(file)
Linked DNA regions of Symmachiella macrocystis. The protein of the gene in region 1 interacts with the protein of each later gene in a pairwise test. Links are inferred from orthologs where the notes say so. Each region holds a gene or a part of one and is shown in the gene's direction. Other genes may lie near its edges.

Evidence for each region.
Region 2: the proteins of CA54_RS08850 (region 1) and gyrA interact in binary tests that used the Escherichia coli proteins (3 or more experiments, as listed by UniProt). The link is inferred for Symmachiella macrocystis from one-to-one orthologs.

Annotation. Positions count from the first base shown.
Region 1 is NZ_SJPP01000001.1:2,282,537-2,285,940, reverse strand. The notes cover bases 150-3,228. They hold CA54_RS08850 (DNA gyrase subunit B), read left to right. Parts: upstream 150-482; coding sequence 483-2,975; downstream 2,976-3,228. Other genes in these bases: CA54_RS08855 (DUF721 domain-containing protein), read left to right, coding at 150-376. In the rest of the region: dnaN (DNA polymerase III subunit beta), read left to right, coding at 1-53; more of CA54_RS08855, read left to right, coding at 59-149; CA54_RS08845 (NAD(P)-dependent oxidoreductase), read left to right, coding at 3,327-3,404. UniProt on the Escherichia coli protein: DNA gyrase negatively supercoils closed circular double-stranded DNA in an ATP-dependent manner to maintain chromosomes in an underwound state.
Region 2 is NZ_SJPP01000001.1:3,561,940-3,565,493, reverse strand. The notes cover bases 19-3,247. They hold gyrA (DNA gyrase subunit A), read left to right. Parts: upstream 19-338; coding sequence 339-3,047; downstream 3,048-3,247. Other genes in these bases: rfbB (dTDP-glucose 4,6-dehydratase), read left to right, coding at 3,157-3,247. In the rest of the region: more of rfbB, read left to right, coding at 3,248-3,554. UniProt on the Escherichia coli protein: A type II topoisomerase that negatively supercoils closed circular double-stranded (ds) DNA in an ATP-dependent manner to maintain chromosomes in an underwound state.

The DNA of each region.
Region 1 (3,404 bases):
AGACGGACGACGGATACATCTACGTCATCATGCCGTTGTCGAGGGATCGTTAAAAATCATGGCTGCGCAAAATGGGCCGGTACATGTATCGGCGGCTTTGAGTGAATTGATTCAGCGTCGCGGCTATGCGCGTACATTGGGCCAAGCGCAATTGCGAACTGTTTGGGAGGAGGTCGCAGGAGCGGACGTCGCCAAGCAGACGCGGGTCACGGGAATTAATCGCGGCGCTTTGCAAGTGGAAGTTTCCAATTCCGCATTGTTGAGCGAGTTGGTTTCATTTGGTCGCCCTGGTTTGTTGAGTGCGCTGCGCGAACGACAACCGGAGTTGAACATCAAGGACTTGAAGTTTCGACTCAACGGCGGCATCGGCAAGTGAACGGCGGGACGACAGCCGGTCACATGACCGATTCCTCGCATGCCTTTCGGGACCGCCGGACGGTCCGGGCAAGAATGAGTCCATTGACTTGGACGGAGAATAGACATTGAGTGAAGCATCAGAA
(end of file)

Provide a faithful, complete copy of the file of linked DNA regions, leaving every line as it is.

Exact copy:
Linked DNA regions of Symmachiella macrocystis. The protein of the gene in region 1 interacts with the protein of each later gene in a pairwise test. Links are inferred from orthologs where the notes say so. Each region holds a gene or a part of one and is shown in the gene's direction. Other genes may lie near its edges.

Evidence for each region.
Region 2: the proteins of CA54_RS08850 (region 1) and gyrA interact in binary tests that used the Escherichia coli proteins (3 or more experiments, as listed by UniProt). The link is inferred for Symmachiella macrocystis from one-to-one orthologs.

Annotation. Positions count from the first base shown.
Region 1 is NZ_SJPP01000001.1:2,282,537-2,285,940, reverse strand. The notes cover bases 150-3,228. They hold CA54_RS08850 (DNA gyrase subunit B), read left to right. Parts: upstream 150-482; coding sequence 483-2,975; downstream 2,976-3,228. Other genes in these bases: CA54_RS08855 (DUF721 domain-containing protein), read left to right, coding at 150-376. In the rest of the region: dnaN (DNA polymerase III subunit beta), read left to right, coding at 1-53; more of CA54_RS08855, read left to right, coding at 59-149; CA54_RS08845 (NAD(P)-dependent oxidoreductase), read left to right, coding at 3,327-3,404. UniProt on the Escherichia coli protein: DNA gyrase negatively supercoils closed circular double-stranded DNA in an ATP-dependent manner to maintain chromosomes in an underwound state.
Region 2 is NZ_SJPP01000001.1:3,561,940-3,565,493, reverse strand. The notes cover bases 19-3,247. They hold gyrA (DNA gyrase subunit A), read left to right. Parts: upstream 19-338; coding sequence 339-3,047; downstream 3,048-3,247. Other genes in these bases: rfbB (dTDP-glucose 4,6-dehydratase), read left to right, coding at 3,157-3,247. In the rest of the region: more of rfbB, read left to right, coding at 3,248-3,554. UniProt on the Escherichia coli protein: A type II topoisomerase that negatively supercoils closed circular double-stranded (ds) DNA in an ATP-dependent manner to maintain chromosomes in an underwound state.

The DNA of each region.
Region 1 (3,404 bases):
AGACGGACGACGGATACATCTACGTCATCATGCCGTTGTCGAGGGATCGTTAAAAATCATGGCTGCGCAAAATGGGCCGGTACATGTATCGGCGGCTTTGAGTGAATTGATTCAGCGTCGCGGCTATGCGCGTACATTGGGCCAAGCGCAATTGCGAACTGTTTGGGAGGAGGTCGCAGGAGCGGACGTCGCCAAGCAGACGCGGGTCACGGGAATTAATCGCGGCGCTTTGCAAGTGGAAGTTTCCAATTCCGCATTGTTGAGCGAGTTGGTTTCATTTGGTCGCCCTGGTTTGTTGAGTGCGCTGCGCGAACGACAACCGGAGTTGAACATCAAGGACTTGAAGTTTCGACTCAACGGCGGCATCGGCAAGTGAACGGCGGGACGACAGCCGGTCACATGACCGATTCCTCGCATGCCTTTCGGGACCGCCGGACGGTCCGGGCAAGAATGAGTCCATTGACTTGGACGGAGAATAGACATTGAGTGAAGCATCAGAA